Hong Kong to return Singapore's seized troop carriers, easing tensions

SINGAPORE (Reuters) - Hong Kong said on Tuesday it would release the nine Singaporean armored vehicles it seized in November on their way home from military exercises in Taiwan, easing tensions between China and Singapore.

FILE PHOTO - Six of the nine armoured troop carriers belonging to Singapore, from a shipment detained at a container terminal, are seen in Hong Kong, China November 24, 2016. REUTERS/Bobby Yip/File Photo

After the troop carriers had been seized, Beijing, which regained sovereignty over the former British colony of Hong Kong in 1997, warned countries against maintaining military ties with Taiwan, which it views as a wayward province.

Singapore Prime Minister Lee Hsien Loong wrote to Hong Kong Chief Executive Leung Chun-ying requesting the return of the carriers, and Hong Kong said it would handle the matter in accordance with its laws.

The seizure came amid signs of tension between China and Singapore, which has deepened its security relationship with the United States over the last year and remains concerned over China’s assertive territorial stance in the South China Sea.

Since then, Beijing has been unsettled by U.S. President Donald Trump’s statement, made in December before his inauguration, that the United States did not necessarily have to stick to its long-standing position that Taiwan is part of “one China”.

Singapore’s foreign affairs ministry said Hong Kong authorities would release the Singapore Armed Forces’ (SAF) troop carriers and other equipment to the Singapore government, but it did not give details such as a time frame.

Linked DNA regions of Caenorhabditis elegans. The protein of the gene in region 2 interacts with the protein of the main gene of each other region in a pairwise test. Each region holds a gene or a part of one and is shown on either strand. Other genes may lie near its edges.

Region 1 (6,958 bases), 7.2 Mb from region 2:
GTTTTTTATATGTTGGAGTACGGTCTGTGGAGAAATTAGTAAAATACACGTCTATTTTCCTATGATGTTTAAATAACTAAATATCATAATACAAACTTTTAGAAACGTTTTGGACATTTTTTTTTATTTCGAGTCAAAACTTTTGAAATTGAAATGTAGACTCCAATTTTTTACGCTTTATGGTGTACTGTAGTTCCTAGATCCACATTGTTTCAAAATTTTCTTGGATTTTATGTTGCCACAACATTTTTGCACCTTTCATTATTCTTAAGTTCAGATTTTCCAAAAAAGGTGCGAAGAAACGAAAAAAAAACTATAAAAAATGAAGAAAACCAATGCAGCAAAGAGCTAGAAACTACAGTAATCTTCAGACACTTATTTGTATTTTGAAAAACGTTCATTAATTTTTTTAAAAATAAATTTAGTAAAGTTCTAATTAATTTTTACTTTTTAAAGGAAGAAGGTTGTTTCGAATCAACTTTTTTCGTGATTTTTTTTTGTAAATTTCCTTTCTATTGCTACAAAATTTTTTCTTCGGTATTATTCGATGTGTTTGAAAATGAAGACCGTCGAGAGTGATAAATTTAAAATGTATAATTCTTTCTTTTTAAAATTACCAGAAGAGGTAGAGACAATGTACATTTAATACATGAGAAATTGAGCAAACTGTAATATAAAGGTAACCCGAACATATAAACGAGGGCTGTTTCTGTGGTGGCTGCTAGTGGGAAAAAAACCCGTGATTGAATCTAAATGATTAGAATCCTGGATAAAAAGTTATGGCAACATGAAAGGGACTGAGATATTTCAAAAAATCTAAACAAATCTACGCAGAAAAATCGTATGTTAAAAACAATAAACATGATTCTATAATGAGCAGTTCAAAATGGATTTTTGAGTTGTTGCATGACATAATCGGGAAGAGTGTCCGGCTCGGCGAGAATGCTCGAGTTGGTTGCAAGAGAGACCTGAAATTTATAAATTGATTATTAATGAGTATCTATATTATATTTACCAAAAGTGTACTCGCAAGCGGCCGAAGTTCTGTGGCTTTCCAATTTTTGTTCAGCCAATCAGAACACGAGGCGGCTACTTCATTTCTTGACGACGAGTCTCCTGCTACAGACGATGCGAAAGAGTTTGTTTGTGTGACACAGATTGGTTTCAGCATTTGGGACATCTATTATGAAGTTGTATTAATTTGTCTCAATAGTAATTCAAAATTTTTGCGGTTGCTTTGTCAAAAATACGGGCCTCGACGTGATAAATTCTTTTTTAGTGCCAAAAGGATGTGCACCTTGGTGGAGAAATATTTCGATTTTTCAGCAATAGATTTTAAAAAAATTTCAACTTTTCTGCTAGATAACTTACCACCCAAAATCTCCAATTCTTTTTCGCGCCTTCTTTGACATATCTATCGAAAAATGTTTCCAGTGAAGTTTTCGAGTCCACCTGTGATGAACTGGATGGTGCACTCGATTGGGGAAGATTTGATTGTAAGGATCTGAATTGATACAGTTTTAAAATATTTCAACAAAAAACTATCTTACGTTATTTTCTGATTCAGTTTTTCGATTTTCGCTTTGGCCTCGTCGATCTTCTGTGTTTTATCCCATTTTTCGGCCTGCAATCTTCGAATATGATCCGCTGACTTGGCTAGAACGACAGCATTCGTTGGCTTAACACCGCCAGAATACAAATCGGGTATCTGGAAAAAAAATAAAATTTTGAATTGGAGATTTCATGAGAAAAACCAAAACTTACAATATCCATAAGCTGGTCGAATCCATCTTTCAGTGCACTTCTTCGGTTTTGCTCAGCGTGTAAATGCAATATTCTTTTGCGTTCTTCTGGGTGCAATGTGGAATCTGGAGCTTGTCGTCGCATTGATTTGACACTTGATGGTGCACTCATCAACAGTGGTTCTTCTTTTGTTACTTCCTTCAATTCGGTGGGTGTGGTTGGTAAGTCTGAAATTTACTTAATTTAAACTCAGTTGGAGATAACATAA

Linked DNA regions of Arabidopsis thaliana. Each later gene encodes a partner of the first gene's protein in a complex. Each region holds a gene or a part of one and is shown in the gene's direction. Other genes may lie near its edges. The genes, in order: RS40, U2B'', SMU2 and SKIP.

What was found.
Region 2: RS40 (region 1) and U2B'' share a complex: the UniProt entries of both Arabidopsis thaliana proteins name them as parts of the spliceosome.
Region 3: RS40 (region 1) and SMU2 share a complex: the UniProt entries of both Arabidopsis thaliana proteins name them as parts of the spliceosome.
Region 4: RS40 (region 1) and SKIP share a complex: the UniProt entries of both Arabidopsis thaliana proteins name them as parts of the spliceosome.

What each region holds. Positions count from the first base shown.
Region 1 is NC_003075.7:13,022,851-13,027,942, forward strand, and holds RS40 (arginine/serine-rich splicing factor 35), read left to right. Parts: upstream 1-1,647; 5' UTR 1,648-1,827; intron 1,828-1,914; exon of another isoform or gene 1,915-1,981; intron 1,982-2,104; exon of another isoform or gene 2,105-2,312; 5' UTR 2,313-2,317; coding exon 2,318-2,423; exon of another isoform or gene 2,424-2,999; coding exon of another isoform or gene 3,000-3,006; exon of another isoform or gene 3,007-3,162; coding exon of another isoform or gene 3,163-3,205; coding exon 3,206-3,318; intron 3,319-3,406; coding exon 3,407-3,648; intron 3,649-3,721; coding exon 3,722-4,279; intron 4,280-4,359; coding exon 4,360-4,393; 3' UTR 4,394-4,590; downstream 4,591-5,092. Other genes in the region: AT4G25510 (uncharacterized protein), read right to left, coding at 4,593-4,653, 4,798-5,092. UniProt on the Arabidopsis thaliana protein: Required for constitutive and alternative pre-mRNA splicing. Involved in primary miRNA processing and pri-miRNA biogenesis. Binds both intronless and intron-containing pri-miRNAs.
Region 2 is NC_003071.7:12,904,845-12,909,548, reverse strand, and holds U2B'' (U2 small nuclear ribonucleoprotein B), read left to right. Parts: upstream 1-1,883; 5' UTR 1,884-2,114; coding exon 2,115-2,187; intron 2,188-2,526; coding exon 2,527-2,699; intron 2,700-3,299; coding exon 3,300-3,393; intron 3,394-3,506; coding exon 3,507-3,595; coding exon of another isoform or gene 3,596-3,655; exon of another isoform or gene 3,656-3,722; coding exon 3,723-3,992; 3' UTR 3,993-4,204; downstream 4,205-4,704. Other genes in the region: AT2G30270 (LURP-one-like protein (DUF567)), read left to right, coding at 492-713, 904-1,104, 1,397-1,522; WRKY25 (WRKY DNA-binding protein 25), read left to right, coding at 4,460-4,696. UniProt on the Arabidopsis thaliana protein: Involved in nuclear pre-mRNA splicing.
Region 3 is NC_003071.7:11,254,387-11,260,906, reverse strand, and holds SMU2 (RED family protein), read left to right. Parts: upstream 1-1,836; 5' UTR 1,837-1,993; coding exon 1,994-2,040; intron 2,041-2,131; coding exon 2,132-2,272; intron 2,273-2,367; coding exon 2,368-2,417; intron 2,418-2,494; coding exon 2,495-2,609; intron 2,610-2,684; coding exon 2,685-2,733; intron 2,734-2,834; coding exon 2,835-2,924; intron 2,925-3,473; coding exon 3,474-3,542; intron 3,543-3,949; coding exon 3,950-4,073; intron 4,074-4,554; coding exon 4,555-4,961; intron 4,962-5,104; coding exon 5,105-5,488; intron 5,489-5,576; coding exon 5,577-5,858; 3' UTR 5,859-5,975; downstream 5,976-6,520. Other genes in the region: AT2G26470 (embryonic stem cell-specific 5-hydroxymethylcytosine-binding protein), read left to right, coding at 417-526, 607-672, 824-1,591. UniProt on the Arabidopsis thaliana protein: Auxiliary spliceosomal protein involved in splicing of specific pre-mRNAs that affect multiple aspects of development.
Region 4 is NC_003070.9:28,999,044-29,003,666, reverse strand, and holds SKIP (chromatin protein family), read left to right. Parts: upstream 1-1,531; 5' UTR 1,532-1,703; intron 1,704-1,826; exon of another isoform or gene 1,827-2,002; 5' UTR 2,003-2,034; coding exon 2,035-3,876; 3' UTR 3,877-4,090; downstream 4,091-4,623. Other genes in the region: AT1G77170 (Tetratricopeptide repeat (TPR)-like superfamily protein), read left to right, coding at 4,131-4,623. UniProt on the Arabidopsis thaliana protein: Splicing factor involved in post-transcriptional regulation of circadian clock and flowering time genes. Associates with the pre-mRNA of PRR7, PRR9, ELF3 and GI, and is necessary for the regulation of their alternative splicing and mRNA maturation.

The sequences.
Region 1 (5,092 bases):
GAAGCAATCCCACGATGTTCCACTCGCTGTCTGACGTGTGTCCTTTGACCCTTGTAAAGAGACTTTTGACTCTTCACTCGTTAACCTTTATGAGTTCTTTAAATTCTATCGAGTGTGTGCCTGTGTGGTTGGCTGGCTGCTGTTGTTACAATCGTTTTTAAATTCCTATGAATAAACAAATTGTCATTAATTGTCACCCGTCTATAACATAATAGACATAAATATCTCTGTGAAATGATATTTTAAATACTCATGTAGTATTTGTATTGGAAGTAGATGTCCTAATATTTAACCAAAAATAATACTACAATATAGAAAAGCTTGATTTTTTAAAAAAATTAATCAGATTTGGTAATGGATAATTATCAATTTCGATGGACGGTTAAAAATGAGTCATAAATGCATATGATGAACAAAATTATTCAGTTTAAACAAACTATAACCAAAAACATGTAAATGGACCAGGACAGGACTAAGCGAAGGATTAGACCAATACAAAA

“This is a positive outcome,” it said, adding that Lee had thanked Leung for Hong Kong’s cooperation.


Analysts said the impounding of the troop carriers and China’s subsequent comments on Taiwan showed Singapore had to adjust to the region’s changing geopolitical climate.

“This whole incident is a reminder that things are in a state of flux,” said Gillian Koh, deputy director for research at the Institute of Policy Studies in Singapore.

“We didn’t know that we would be influenced or infected by this state of flux, but this is now brought home very acutely and explicitly.”

Singapore has a long-established, if low-key, military relationship with self-ruled Taiwan, using the proudly democratic mountainous island for infantry training.

Beijing has grudgingly tolerated this agreement since re-establishing diplomatic ties in the 1990s with Singapore, which recognizes Beijing’s “one China” policy that says Taiwan is part of its territory.

But China has repeatedly warned Singapore to stay out of the South China Sea dispute, where China’s claims overlap with those of Brunei, Malaysia, the Philippines, Taiwan and Vietnam.

Singapore has no claims in the South China Sea, but the open economy of Southeast Asia’s biggest port depends on free navigation in the area.

In a post on his Facebook page, Singapore Defence Minister Ng Eng Hen said: “SAF Terrexes are coming home to Singapore. Looking forward to this happy reunion with all Singaporeans in the Year of the Rooster.”

Hong Kong’s commissioner of Customs and Excise, Roy Tang, said in a statement the vehicles were seized because of “a suspected breach of the Hong Kong law.

“Hong Kong Customs has completed its investigation of the suspected breach. The investigation might lead to criminal prosecution,” Tang was quoted as saying.

“The military vehicles and the associated equipment will be returned to Singapore through the carrier.”

Singapore has said the vehicles were being shipped commercially as with previous exercises.

Additional reporting by Venus Wu in HONG KONG; Editing by Clarence Fernandez, Robert Birsel and Mike Collett-White